Up to now, I might not have given you the most positive advertisement for this city thus far, but I, along with over 3.5 million other people, really love living here. The lifestyle of Berlin’s population is unique. The great thing is that everybody can just be themselves, no one gives a shit. Really. Wear your unicorn onesie, go ahead and take your pony on the train or cut some onions on the train, if you are running late to your cooking date. Enjoy the freedom of being weird. Another big plus for Berlin is that the cultural possibilities seem endless. With its unique history, Berlin provides so many cultural institutions such as museums and landmarks. Also, the nature around the city is beautiful. In summer, people flock to the river Spree or to lakes that are just outside the city to go swimming, enjoy a beer or a doobie. You can even hop on your rubber raft and flow down the lake and meet nice fellow boatswains along the way. During winter time there are cute little cafes and bars on every corner in Kreuzkölln, for example. The options to fill your spare time really seem endless.

So now, if you have read this essay this far and are still or now even more convinced to move here, let me give you a realistic preview of what your search for an apartment will look like. As I said, lots of people come here each year and want to be part of the vibrant city life. Therefore, finding a place to live is very hard and strenuous. First of all, you need to know where you want to live, send a lot of emails to landlords, then, if you are lucky enough to be invited to visit the apartment (along with 100 other people at the same time) you still need a lot of luck (or money) to be the one who receives the honor of moving in. But, don’t worry if you are one of the less well-heeled, there are options for you, too. For a shared flat, sometimes other essentials are requested. Here, having a steady income and a five-digit number on your bank account may not be the most important thing. There are listings for apartments, for which it is sufficient if you are young, female, single, attractive and willing to pay the monthly rent in another currency than Euros. Or, if you enjoy watching adult movies in company of a new buddy: here you go, move in with that creepy guy whose only requirement for the new flatmate is to watch porn with him every once in a while. What? That doesn’t sound like an attracting proposal to you? Ok, then, go and find something else, prude! I could go on and on about weird stories of flat-share listings, like the one flat share which occasionally throws foot fetishist parties and is looking for female flatmates that are OK with guys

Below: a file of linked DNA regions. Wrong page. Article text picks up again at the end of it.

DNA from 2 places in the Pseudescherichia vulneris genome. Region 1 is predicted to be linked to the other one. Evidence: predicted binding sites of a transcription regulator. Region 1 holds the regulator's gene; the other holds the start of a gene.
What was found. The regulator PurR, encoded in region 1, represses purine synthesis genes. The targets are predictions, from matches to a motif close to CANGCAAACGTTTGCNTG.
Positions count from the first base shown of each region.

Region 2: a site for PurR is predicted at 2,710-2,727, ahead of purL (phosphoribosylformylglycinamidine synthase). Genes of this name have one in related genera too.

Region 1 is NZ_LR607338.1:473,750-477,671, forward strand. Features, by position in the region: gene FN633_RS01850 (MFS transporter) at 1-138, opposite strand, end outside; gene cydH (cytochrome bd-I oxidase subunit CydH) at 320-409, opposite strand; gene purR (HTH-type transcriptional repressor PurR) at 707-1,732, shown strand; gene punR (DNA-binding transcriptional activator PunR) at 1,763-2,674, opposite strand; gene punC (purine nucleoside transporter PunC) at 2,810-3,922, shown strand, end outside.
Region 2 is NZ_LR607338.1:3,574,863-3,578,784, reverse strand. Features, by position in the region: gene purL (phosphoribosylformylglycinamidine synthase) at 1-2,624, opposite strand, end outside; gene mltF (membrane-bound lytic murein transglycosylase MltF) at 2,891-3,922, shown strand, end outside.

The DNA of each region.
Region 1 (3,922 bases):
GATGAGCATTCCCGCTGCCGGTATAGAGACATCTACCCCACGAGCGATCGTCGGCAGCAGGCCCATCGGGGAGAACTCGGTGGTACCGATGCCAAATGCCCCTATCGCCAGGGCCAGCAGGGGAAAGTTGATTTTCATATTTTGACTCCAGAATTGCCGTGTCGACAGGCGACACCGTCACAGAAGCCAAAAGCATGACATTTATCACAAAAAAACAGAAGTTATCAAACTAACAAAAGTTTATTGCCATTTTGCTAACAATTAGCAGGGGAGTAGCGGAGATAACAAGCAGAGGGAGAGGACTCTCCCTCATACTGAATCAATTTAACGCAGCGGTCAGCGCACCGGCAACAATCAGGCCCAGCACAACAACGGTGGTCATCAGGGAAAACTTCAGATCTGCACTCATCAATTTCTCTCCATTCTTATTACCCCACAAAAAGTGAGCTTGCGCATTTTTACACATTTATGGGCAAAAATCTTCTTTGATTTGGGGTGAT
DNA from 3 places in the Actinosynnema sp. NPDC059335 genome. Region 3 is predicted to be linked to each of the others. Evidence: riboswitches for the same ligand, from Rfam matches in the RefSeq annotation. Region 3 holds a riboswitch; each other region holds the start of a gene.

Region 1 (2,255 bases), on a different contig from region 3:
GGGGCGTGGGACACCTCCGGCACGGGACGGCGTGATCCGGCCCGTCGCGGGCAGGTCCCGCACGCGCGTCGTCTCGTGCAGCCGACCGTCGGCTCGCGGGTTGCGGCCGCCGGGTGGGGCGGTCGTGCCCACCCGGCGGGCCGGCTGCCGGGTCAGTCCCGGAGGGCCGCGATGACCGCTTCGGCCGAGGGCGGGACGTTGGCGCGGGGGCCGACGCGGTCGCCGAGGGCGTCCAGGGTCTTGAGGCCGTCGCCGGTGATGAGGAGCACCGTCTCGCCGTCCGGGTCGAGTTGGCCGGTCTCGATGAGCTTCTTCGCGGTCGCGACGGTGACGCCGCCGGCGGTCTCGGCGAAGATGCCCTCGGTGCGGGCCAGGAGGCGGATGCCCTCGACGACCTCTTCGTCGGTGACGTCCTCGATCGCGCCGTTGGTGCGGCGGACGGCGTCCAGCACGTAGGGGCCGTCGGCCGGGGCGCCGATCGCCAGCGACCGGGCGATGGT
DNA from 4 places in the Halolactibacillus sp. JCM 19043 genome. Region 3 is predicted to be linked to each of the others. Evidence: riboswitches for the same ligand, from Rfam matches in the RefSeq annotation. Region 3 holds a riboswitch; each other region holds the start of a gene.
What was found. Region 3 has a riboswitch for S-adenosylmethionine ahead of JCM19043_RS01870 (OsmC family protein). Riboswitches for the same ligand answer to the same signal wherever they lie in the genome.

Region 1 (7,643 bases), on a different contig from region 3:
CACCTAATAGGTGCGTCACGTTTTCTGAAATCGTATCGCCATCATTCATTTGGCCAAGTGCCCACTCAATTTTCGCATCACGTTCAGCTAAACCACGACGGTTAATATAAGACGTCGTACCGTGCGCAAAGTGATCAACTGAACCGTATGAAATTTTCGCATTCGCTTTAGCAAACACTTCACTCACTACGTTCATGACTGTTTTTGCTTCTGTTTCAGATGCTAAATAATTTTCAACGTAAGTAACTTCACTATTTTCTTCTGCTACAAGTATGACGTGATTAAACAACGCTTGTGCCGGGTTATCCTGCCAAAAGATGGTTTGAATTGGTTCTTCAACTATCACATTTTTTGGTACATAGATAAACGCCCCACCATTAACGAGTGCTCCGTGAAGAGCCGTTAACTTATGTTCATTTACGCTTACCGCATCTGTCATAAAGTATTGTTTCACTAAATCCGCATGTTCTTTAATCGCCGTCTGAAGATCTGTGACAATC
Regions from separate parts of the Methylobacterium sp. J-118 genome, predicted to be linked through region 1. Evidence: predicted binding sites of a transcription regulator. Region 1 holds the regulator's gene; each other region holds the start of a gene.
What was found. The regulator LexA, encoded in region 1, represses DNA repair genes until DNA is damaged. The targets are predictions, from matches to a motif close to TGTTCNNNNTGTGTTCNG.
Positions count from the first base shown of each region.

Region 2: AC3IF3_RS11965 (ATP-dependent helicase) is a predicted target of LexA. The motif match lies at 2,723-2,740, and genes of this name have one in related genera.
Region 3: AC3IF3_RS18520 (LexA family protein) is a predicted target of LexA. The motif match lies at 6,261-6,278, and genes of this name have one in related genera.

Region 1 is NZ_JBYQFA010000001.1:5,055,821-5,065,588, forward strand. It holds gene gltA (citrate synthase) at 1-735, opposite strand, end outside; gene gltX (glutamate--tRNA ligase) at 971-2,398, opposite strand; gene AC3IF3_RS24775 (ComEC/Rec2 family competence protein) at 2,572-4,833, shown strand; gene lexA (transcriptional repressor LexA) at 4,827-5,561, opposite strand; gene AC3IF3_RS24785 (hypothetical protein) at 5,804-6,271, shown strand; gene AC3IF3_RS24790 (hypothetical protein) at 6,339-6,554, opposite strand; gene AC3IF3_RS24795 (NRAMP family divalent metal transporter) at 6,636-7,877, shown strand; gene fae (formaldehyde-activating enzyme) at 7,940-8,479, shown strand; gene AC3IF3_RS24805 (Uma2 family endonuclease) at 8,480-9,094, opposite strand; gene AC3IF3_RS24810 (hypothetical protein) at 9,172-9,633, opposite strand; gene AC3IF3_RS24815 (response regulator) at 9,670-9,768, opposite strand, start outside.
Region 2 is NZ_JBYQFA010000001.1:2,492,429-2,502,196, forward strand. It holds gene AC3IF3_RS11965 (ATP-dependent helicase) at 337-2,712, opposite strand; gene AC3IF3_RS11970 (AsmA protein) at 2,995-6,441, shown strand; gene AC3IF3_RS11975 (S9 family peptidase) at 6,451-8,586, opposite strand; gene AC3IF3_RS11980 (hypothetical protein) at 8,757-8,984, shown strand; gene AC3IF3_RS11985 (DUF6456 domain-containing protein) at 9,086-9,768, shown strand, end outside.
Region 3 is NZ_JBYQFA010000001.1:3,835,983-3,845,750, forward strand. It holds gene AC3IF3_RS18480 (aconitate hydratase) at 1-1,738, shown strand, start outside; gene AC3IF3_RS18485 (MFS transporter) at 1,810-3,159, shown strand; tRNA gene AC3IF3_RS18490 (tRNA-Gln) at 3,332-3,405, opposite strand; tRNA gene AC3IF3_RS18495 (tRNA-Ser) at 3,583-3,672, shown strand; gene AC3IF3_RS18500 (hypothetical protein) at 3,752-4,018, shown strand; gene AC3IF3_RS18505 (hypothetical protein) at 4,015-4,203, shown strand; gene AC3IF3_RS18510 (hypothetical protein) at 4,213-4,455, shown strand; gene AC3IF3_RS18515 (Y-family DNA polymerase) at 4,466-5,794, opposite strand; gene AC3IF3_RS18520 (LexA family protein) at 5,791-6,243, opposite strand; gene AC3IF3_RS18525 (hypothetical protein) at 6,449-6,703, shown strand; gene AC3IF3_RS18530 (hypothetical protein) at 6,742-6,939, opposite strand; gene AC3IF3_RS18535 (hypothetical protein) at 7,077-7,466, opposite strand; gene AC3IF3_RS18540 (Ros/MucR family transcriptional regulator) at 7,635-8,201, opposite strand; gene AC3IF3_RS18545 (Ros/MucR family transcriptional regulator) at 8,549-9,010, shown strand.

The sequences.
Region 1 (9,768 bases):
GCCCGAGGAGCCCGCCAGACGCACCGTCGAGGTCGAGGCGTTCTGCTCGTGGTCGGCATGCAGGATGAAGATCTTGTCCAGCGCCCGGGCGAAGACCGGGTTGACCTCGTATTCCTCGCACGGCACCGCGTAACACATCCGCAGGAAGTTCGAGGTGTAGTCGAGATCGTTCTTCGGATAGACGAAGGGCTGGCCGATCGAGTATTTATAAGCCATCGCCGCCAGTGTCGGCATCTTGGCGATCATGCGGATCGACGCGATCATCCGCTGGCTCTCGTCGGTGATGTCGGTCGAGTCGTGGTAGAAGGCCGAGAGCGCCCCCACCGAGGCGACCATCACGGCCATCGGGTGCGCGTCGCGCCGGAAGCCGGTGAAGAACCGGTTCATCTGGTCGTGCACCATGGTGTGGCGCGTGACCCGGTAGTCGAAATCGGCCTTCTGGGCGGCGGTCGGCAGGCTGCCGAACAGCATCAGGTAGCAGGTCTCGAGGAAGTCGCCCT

feeling up their feet, but at the end, I want to give a valuable tip of how to get to an apartment in a non-creepy and easy way.

There is a website that will find you your perfect apartment: Wunderflats. The name speaks for itself: Here, you can find a fully furnished apartment for yourself; the prices contain all costs and essentials such as WiFi, a fully equipped kitchen or a washing machine. You don’t even have to be willing to throw foot fetishist parties, strictly live vegan or move in a nudist flat share. Just be prepared to get your background concerning your reason to move here, as well as your job position checked. If you have found an apartment that you like, send a request and one of Wunderflat’s booking team members will get in touch with you and walk you through the whole
process until the day you actually move in. And the best thing: all of this is free of charge for you! So, don’t be afraid! Come to Berlin and enjoy the world’s most exciting city!


Simona Kamleiter from Wunderflats